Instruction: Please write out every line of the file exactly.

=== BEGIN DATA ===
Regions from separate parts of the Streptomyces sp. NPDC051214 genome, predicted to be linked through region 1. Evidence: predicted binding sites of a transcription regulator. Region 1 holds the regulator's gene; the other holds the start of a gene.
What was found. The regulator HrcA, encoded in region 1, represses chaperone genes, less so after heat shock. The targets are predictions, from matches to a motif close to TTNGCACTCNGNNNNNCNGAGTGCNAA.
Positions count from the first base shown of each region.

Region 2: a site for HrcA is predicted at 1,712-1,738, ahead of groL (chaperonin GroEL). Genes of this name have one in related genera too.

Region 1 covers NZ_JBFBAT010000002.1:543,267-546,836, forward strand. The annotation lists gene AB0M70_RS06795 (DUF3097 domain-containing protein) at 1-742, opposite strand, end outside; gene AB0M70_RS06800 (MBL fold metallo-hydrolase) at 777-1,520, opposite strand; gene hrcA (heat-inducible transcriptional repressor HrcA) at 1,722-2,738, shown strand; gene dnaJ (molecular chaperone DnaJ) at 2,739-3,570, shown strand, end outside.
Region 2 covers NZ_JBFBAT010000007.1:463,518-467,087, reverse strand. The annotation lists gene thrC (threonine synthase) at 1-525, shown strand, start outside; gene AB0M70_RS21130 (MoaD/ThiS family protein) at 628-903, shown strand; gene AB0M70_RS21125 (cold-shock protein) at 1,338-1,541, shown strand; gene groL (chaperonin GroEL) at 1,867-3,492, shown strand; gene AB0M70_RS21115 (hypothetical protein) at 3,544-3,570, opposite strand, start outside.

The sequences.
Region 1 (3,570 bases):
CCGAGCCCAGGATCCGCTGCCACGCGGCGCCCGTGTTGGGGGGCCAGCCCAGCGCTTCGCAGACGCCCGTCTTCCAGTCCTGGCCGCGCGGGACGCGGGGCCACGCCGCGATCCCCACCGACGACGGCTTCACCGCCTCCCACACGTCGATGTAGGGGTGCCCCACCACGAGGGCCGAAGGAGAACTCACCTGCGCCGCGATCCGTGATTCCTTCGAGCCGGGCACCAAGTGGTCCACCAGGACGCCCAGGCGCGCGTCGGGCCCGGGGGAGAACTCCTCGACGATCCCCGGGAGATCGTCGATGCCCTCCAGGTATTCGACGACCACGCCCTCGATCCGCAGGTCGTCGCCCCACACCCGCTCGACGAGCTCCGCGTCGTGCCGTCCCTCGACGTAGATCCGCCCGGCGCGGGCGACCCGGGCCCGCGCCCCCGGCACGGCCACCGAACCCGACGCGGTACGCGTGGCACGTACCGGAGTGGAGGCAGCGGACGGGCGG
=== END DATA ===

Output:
Regions from separate parts of the Streptomyces sp. NPDC051214 genome, predicted to be linked through region 1. Evidence: predicted binding sites of a transcription regulator. Region 1 holds the regulator's gene; the other holds the start of a gene.
What was found. The regulator HrcA, encoded in region 1, represses chaperone genes, less so after heat shock. The targets are predictions, from matches to a motif close to TTNGCACTCNGNNNNNCNGAGTGCNAA.
Positions count from the first base shown of each region.

Region 2: a site for HrcA is predicted at 1,712-1,738, ahead of groL (chaperonin GroEL). Genes of this name have one in related genera too.

Region 1 covers NZ_JBFBAT010000002.1:543,267-546,836, forward strand. The annotation lists gene AB0M70_RS06795 (DUF3097 domain-containing protein) at 1-742, opposite strand, end outside; gene AB0M70_RS06800 (MBL fold metallo-hydrolase) at 777-1,520, opposite strand; gene hrcA (heat-inducible transcriptional repressor HrcA) at 1,722-2,738, shown strand; gene dnaJ (molecular chaperone DnaJ) at 2,739-3,570, shown strand, end outside.
Region 2 covers NZ_JBFBAT010000007.1:463,518-467,087, reverse strand. The annotation lists gene thrC (threonine synthase) at 1-525, shown strand, start outside; gene AB0M70_RS21130 (MoaD/ThiS family protein) at 628-903, shown strand; gene AB0M70_RS21125 (cold-shock protein) at 1,338-1,541, shown strand; gene groL (chaperonin GroEL) at 1,867-3,492, shown strand; gene AB0M70_RS21115 (hypothetical protein) at 3,544-3,570, opposite strand, start outside.

The sequences.
Region 1 (3,570 bases):
CCGAGCCCAGGATCCGCTGCCACGCGGCGCCCGTGTTGGGGGGCCAGCCCAGCGCTTCGCAGACGCCCGTCTTCCAGTCCTGGCCGCGCGGGACGCGGGGCCACGCCGCGATCCCCACCGACGACGGCTTCACCGCCTCCCACACGTCGATGTAGGGGTGCCCCACCACGAGGGCCGAAGGAGAACTCACCTGCGCCGCGATCCGTGATTCCTTCGAGCCGGGCACCAAGTGGTCCACCAGGACGCCCAGGCGCGCGTCGGGCCCGGGGGAGAACTCCTCGACGATCCCCGGGAGATCGTCGATGCCCTCCAGGTATTCGACGACCACGCCCTCGATCCGCAGGTCGTCGCCCCACACCCGCTCGACGAGCTCCGCGTCGTGCCGTCCCTCGACGTAGATCCGCCCGGCGCGGGCGACCCGGGCCCGCGCCCCCGGCACGGCCACCGAACCCGACGCGGTACGCGTGGCACGTACCGGAGTGGAGGCAGCGGACGGGCGG